Hemoglobins from bacteria to man: Evolution of different patterns of gene expression

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Abstract

The discovery of hemoglobins in virtually all kingdoms of organisms has shown (1) that the ancestral gene for hemoglobin is ancient, and (2) that hemoglobins can serve additional functions besides transport of oxygen between tissues, ranging from intracellular oxygen transport to catalysis of redox reactions. These different functions of the hemoglobins illustrate the acquisition of new roles by a preexisting structural gene, which requires changes not only in the coding regions but also in the regulatory elements of the genes. The evolution of different regulated functions within an ancient gene family allows an examination of the types of biosequence data that are informative for various types of issues. Alignment of amino acid sequences is informative for the phylogenetic relationships among the hemoglobins in bacteria, fungi, protists, plants and animals. Although many of these diverse hemoglobins are induced by low oxygen concentrations, to date none of the molecular mechanisms for their hypoxic induction shows common regulatory proteins; hence, a search for matches in non-coding DNA sequences would not be expected to be fruitful. Indeed, alignments of non-coding DNA sequences do not reveal significant matches even between mammalian α- and β-globin gene clusters, which diverged approximately 450 million years ago and are still expressed in a coordinated and balanced manner. They are in very different genomic contexts that show pronounced differences in regulatory mechanisms. The α-globin gene is in constitutively active chromatin and is encompassed by a CpG island, which is a dominant determinant of its regulation, whereas the β-globin gene is in A+T-rich genomic DNA. Non-coding sequence matches are not seen between avian and mammalian β-globin gene clusters, which diverged approximately 250 million years ago, despite the fact that regulation of both gene clusters requires tissue-specific activation of a chromatin domain regulated by a locus control region. The cis-regulatory sequences needed for domain opening and enhancement do show common binding sites for transcription factors. In contrast, alignments of non-coding sequences from species representing multiple eutherian mammalian orders, some of which diverged as long as 135 million years ago, are reliable predictors of novel cis-regulatory elements, both proximal and distal to the genes. Examples include a potential target for the hematopoietic transcription factor TAL1.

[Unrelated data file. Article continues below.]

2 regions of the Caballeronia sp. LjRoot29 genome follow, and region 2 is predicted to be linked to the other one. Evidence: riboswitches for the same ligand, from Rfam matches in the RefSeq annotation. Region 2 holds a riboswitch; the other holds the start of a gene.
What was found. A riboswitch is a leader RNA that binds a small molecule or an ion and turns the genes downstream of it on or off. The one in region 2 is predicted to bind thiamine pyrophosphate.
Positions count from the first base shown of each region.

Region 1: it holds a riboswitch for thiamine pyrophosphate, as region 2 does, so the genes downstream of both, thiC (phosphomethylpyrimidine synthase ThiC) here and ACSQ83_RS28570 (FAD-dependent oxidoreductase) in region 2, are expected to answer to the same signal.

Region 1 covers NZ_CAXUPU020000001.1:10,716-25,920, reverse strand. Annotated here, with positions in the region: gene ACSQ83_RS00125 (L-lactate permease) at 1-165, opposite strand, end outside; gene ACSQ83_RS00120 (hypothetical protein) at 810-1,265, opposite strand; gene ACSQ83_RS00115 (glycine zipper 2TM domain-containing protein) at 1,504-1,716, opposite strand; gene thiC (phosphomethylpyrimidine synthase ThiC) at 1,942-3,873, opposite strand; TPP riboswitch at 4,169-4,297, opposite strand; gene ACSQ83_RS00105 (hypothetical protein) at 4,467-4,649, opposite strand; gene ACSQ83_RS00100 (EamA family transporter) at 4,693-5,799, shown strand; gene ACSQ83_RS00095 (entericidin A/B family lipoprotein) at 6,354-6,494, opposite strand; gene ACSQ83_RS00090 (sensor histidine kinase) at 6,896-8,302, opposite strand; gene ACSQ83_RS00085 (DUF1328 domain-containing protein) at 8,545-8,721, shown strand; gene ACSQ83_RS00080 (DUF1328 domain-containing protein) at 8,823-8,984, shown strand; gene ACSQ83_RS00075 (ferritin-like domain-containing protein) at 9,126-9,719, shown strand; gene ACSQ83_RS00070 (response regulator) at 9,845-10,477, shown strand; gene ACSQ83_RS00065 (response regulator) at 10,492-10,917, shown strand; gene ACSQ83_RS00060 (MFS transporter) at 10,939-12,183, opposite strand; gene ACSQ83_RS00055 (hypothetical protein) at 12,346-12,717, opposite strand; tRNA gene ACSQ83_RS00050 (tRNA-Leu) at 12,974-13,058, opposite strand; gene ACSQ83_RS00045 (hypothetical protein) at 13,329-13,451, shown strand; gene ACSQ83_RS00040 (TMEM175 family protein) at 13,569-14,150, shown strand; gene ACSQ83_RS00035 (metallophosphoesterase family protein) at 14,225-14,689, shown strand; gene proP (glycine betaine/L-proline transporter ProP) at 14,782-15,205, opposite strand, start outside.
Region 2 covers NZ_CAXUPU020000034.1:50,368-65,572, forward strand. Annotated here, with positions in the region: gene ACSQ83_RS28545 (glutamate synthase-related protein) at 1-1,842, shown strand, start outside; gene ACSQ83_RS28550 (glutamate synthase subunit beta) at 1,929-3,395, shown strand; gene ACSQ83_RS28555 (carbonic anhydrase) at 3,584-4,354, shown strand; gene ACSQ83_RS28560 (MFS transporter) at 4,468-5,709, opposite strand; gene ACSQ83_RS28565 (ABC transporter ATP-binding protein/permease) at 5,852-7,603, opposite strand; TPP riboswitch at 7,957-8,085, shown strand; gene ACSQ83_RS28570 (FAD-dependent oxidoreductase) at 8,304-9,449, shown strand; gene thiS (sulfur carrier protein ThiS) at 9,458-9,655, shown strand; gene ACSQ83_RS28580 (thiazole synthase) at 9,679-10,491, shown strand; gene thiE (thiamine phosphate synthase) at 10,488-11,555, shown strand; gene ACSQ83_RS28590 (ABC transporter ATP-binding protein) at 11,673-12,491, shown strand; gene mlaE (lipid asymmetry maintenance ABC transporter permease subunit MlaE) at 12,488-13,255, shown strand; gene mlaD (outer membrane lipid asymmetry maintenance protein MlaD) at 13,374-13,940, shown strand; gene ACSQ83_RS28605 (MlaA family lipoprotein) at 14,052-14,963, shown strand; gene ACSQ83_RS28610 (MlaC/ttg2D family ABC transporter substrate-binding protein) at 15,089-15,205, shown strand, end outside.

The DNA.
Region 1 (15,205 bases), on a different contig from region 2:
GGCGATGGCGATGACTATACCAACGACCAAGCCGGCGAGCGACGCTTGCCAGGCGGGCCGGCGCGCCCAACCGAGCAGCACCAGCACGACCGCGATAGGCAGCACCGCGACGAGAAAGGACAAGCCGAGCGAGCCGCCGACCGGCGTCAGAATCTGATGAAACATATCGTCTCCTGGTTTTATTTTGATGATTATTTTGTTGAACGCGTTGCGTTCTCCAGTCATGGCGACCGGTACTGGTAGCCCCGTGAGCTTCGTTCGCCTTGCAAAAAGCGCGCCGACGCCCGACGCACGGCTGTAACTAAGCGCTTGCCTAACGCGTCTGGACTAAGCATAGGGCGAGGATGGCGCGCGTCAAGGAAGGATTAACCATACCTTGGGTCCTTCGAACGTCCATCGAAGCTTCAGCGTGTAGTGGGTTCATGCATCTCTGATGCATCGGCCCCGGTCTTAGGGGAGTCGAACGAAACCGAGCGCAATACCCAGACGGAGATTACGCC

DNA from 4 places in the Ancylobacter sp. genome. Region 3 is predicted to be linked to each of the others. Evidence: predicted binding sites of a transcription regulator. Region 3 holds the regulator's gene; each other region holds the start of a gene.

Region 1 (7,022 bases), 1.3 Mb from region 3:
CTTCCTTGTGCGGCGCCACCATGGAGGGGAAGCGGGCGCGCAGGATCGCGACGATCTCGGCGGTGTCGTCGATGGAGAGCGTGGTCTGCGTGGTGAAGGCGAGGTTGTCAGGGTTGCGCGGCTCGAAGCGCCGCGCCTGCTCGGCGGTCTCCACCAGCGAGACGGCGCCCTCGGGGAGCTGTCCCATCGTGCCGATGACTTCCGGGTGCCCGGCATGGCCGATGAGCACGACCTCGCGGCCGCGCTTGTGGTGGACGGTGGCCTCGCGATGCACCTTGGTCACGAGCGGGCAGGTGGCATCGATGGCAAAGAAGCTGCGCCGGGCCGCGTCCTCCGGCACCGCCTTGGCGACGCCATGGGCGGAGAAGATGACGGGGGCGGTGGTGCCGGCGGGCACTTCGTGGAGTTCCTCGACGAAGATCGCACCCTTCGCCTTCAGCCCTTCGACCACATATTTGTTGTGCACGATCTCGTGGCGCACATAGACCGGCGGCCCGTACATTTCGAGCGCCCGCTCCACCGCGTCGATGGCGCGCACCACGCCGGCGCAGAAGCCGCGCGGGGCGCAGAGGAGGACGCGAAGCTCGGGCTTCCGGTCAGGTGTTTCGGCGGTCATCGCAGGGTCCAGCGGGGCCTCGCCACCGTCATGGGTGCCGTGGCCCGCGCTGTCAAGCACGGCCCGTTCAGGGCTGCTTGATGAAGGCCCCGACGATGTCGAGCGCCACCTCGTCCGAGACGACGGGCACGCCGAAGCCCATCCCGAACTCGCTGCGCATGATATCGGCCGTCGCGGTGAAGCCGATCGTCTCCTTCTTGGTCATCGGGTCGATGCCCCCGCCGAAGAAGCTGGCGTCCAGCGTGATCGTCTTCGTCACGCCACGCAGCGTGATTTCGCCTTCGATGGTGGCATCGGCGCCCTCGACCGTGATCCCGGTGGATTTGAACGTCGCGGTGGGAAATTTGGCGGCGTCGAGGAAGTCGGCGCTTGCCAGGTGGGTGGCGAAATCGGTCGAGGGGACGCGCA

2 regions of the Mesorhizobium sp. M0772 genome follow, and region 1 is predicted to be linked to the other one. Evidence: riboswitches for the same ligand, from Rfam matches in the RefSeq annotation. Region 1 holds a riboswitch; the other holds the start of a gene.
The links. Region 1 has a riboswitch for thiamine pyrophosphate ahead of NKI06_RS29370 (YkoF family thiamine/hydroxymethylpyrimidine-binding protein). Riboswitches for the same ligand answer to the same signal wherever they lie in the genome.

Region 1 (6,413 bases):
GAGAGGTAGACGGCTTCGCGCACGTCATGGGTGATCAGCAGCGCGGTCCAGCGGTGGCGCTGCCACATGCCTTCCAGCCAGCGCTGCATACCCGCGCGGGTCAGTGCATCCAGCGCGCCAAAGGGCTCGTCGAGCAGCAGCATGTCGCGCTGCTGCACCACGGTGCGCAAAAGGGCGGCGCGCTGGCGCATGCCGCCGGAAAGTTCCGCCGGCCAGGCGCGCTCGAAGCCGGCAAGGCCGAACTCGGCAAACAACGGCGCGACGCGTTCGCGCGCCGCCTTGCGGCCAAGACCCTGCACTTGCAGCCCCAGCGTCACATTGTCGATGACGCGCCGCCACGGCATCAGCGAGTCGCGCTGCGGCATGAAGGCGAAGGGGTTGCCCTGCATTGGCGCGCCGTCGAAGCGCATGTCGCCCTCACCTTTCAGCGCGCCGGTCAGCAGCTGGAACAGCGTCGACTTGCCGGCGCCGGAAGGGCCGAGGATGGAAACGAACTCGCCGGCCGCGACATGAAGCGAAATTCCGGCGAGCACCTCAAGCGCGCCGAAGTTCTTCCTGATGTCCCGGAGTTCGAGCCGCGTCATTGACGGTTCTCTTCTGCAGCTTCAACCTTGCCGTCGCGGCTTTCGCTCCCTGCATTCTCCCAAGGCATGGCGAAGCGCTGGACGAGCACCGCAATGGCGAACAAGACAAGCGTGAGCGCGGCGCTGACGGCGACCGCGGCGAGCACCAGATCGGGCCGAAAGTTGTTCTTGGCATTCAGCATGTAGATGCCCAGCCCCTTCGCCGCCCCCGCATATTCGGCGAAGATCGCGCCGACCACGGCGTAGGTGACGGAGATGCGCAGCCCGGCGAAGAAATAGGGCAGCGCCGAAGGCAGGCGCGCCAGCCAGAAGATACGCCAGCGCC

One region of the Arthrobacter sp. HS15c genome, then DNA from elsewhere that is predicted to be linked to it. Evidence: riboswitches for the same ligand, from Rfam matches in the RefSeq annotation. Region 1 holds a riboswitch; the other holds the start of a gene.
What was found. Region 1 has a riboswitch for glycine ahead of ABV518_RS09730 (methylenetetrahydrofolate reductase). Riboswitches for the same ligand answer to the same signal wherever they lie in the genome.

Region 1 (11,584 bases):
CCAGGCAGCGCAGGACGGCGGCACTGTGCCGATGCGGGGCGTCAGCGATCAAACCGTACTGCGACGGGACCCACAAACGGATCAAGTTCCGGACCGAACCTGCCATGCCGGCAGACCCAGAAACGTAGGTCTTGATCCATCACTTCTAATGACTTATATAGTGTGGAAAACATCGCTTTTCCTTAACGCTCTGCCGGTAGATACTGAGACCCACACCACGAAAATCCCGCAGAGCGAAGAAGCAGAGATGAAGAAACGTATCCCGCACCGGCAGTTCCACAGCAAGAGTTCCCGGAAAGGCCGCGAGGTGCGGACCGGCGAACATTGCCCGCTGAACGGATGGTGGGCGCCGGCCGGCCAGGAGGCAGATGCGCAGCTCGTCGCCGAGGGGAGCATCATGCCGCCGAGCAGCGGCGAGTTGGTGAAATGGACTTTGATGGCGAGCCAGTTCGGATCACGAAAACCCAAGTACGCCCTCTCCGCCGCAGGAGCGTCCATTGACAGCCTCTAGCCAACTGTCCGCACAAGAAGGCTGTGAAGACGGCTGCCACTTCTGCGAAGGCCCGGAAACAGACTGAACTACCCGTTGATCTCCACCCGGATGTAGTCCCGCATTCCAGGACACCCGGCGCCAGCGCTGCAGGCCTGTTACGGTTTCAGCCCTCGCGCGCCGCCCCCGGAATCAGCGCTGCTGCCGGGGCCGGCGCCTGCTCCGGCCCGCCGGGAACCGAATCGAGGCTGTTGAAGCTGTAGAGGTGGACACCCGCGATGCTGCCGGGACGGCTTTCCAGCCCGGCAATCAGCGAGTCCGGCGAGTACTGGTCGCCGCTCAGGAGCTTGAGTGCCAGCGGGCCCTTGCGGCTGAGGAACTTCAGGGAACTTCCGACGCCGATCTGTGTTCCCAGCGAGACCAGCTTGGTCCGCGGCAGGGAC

Original languageEnglish (US)
Pages (from-to)1099-1117
Number of pages19
JournalJournal of Experimental Biology
Volume201
Issue number8
StatePublished - Apr 1 1998

Fingerprint

hemoglobin
gene expression
Hemoglobins
Globins
Bacteria
Gene Expression
bacterium
gene
bacteria
Multigene Family
multigene family
Genes
regulatory sequences
genes
Oxygen
intergenic DNA
oxygen
Chromatin
chromatin
Transcription Factors

All Science Journal Classification (ASJC) codes

  • Ecology, Evolution, Behavior and Systematics